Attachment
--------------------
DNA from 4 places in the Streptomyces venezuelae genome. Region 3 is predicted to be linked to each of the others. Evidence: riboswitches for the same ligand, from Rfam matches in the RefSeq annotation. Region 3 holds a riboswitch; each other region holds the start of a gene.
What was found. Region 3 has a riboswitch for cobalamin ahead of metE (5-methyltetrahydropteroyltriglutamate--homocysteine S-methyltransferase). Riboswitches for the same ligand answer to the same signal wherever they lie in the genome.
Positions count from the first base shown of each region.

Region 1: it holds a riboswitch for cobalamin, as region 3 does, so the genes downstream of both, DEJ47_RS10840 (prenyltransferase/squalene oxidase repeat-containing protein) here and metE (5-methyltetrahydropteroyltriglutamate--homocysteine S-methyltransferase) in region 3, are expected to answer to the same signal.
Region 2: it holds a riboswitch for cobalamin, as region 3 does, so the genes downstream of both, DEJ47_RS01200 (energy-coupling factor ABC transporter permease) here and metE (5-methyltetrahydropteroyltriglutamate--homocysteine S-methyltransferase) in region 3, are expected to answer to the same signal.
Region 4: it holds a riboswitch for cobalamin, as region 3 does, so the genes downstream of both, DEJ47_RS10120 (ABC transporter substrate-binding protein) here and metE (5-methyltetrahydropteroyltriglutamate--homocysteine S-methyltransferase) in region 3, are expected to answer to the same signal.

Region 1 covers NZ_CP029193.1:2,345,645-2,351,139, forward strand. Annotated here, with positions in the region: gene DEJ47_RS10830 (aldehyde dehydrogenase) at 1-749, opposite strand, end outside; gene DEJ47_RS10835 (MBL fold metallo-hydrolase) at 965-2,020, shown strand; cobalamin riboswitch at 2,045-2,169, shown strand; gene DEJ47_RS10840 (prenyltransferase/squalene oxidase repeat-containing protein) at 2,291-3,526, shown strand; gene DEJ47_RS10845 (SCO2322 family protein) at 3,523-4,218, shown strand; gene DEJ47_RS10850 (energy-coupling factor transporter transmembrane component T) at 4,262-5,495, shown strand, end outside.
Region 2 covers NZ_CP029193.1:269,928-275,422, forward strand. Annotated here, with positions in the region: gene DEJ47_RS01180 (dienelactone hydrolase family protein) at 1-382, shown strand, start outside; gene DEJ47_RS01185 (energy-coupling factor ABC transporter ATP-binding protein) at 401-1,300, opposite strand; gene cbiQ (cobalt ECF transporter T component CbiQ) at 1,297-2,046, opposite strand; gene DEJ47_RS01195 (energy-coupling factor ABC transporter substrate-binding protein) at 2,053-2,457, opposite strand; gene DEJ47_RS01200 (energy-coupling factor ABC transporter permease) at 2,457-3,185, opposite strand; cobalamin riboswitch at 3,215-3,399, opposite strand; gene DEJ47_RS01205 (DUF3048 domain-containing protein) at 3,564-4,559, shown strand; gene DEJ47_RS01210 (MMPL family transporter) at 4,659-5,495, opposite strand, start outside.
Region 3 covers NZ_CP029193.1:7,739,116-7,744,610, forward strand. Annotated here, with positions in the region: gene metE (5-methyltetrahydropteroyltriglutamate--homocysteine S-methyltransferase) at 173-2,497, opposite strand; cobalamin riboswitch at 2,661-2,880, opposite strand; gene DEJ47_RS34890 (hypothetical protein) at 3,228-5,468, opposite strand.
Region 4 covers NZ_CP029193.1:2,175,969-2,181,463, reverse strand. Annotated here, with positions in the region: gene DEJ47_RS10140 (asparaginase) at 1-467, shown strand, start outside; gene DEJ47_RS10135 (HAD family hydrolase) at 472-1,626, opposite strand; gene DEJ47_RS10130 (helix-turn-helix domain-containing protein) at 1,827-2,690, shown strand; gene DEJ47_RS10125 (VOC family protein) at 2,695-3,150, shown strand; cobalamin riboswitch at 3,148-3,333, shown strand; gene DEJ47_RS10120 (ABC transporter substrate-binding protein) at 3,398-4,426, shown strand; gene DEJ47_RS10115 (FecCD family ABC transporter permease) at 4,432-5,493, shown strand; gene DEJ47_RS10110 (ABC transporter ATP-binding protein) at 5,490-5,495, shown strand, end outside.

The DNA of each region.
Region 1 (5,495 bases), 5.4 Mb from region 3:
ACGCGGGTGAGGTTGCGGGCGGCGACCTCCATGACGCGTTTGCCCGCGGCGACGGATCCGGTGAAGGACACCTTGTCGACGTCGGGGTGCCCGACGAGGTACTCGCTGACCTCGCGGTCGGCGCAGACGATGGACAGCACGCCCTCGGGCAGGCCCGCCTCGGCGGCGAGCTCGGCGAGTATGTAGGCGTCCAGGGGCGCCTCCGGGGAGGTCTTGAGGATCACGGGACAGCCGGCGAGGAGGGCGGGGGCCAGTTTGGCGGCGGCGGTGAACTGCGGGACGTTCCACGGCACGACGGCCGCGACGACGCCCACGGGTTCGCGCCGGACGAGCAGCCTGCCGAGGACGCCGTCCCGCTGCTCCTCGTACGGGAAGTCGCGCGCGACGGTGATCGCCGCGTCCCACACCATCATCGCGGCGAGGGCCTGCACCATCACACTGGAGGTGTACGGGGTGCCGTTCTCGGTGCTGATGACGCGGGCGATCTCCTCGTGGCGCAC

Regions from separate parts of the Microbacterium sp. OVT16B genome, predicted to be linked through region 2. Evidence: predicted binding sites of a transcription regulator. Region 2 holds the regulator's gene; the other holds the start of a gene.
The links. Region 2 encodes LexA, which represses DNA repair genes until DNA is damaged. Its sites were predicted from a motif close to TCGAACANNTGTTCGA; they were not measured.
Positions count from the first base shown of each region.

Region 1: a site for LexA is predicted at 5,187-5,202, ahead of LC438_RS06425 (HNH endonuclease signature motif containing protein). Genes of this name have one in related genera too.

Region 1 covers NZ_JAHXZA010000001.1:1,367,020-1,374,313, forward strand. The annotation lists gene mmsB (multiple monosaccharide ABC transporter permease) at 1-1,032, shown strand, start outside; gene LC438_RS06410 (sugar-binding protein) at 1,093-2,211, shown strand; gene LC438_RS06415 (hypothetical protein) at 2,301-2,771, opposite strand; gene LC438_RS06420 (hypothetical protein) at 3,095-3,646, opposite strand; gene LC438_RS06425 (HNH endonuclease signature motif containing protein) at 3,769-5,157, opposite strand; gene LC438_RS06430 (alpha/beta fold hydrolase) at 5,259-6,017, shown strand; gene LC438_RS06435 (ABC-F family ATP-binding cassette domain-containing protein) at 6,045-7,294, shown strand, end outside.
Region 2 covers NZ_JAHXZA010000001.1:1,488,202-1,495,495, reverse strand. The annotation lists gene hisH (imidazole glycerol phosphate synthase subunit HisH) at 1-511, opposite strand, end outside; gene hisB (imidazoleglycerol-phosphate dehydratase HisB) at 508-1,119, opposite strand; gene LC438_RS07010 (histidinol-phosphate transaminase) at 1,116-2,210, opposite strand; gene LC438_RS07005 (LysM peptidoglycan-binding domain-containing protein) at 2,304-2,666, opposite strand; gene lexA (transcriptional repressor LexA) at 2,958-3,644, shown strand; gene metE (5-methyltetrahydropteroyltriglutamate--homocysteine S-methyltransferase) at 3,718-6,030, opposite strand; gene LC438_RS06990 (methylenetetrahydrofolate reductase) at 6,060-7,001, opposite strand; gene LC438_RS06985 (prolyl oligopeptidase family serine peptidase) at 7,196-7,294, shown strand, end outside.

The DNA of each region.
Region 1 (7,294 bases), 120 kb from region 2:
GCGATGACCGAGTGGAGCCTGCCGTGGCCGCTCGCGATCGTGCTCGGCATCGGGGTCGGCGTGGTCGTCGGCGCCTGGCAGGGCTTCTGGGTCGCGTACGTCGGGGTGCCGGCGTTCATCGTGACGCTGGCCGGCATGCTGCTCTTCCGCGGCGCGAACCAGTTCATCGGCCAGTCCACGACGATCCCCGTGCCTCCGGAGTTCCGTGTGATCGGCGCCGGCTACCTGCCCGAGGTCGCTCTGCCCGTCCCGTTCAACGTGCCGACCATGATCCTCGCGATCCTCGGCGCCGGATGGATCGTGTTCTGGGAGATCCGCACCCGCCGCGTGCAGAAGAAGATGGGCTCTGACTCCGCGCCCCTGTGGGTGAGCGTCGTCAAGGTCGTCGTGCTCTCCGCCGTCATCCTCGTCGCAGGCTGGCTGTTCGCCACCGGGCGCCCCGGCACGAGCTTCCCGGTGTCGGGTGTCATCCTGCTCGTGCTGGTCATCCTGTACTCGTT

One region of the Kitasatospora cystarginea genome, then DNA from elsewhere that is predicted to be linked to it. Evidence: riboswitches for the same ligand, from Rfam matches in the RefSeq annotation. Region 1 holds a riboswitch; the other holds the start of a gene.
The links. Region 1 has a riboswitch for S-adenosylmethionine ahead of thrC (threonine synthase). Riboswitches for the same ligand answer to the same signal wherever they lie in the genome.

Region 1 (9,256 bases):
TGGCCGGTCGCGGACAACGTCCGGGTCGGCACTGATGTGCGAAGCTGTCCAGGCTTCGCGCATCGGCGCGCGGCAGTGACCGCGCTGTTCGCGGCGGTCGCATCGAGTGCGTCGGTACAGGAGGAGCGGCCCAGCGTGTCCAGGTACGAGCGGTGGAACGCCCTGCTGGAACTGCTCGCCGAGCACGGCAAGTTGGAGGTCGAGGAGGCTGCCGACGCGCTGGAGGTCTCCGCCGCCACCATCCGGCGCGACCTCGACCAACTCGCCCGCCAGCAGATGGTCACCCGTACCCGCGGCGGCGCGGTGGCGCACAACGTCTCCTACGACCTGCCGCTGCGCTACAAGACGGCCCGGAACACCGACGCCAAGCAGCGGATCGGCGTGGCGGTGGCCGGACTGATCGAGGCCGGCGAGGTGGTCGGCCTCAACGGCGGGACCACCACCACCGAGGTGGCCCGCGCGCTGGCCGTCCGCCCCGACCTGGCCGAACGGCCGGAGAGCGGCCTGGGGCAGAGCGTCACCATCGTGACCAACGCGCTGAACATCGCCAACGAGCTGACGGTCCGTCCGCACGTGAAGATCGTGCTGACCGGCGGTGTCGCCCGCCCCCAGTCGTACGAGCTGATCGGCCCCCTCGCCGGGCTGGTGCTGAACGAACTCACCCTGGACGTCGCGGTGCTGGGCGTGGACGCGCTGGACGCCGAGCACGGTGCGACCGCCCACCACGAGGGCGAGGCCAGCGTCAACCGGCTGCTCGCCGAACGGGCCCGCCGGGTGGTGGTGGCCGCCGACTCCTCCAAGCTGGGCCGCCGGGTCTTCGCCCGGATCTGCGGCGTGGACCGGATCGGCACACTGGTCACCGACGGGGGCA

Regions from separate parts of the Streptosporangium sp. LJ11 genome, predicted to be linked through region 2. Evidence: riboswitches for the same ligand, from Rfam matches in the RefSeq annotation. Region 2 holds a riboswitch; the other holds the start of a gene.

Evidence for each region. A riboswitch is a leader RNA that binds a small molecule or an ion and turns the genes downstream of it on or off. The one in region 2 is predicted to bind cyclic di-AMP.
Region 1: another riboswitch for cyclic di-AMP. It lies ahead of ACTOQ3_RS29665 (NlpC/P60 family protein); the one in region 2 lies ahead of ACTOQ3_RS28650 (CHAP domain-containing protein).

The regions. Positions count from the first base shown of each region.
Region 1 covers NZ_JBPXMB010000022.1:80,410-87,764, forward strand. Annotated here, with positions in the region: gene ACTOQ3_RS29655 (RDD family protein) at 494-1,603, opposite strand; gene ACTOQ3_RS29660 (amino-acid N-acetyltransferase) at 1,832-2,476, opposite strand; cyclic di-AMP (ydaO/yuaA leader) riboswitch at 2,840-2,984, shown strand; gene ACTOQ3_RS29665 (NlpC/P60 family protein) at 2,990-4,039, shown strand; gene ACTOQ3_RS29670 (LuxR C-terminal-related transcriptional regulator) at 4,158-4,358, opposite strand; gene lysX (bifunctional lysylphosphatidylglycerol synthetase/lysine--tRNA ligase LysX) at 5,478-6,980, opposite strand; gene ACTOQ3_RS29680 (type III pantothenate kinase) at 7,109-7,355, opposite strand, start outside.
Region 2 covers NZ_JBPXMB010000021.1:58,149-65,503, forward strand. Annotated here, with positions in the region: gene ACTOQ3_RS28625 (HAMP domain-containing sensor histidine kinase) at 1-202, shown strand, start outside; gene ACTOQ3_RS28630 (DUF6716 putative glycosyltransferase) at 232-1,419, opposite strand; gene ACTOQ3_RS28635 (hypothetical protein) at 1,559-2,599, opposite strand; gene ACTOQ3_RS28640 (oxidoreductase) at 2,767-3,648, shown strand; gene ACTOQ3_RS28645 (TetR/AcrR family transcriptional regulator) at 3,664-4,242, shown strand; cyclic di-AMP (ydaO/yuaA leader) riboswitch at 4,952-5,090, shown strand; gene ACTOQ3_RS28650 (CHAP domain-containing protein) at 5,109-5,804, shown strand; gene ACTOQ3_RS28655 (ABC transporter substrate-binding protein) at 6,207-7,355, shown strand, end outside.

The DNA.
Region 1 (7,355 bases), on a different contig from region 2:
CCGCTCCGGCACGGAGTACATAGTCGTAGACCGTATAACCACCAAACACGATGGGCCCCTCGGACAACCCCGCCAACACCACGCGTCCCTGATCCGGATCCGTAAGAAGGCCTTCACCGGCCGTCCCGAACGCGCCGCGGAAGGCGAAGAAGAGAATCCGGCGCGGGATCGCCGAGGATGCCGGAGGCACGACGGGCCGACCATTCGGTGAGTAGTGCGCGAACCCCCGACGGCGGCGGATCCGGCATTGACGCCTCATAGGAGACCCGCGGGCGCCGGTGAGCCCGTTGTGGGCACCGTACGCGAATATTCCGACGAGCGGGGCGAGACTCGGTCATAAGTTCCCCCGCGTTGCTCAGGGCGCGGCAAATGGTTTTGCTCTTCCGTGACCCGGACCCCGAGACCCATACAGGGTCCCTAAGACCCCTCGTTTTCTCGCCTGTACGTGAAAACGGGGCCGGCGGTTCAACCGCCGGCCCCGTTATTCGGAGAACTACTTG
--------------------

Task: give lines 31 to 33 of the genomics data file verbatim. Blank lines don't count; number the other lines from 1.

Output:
Region 1 covers NZ_JBPXMB010000022.1:80,410-87,764, forward strand. Annotated here, with positions in the region: gene ACTOQ3_RS29655 (RDD family protein) at 494-1,603, opposite strand; gene ACTOQ3_RS29660 (amino-acid N-acetyltransferase) at 1,832-2,476, opposite strand; cyclic di-AMP (ydaO/yuaA leader) riboswitch at 2,840-2,984, shown strand; gene ACTOQ3_RS29665 (NlpC/P60 family protein) at 2,990-4,039, shown strand; gene ACTOQ3_RS29670 (LuxR C-terminal-related transcriptional regulator) at 4,158-4,358, opposite strand; gene lysX (bifunctional lysylphosphatidylglycerol synthetase/lysine--tRNA ligase LysX) at 5,478-6,980, opposite strand; gene ACTOQ3_RS29680 (type III pantothenate kinase) at 7,109-7,355, opposite strand, start outside.
Region 2 covers NZ_JBPXMB010000021.1:58,149-65,503, forward strand. Annotated here, with positions in the region: gene ACTOQ3_RS28625 (HAMP domain-containing sensor histidine kinase) at 1-202, shown strand, start outside; gene ACTOQ3_RS28630 (DUF6716 putative glycosyltransferase) at 232-1,419, opposite strand; gene ACTOQ3_RS28635 (hypothetical protein) at 1,559-2,599, opposite strand; gene ACTOQ3_RS28640 (oxidoreductase) at 2,767-3,648, shown strand; gene ACTOQ3_RS28645 (TetR/AcrR family transcriptional regulator) at 3,664-4,242, shown strand; cyclic di-AMP (ydaO/yuaA leader) riboswitch at 4,952-5,090, shown strand; gene ACTOQ3_RS28650 (CHAP domain-containing protein) at 5,109-5,804, shown strand; gene ACTOQ3_RS28655 (ABC transporter substrate-binding protein) at 6,207-7,355, shown strand, end outside.

The DNA.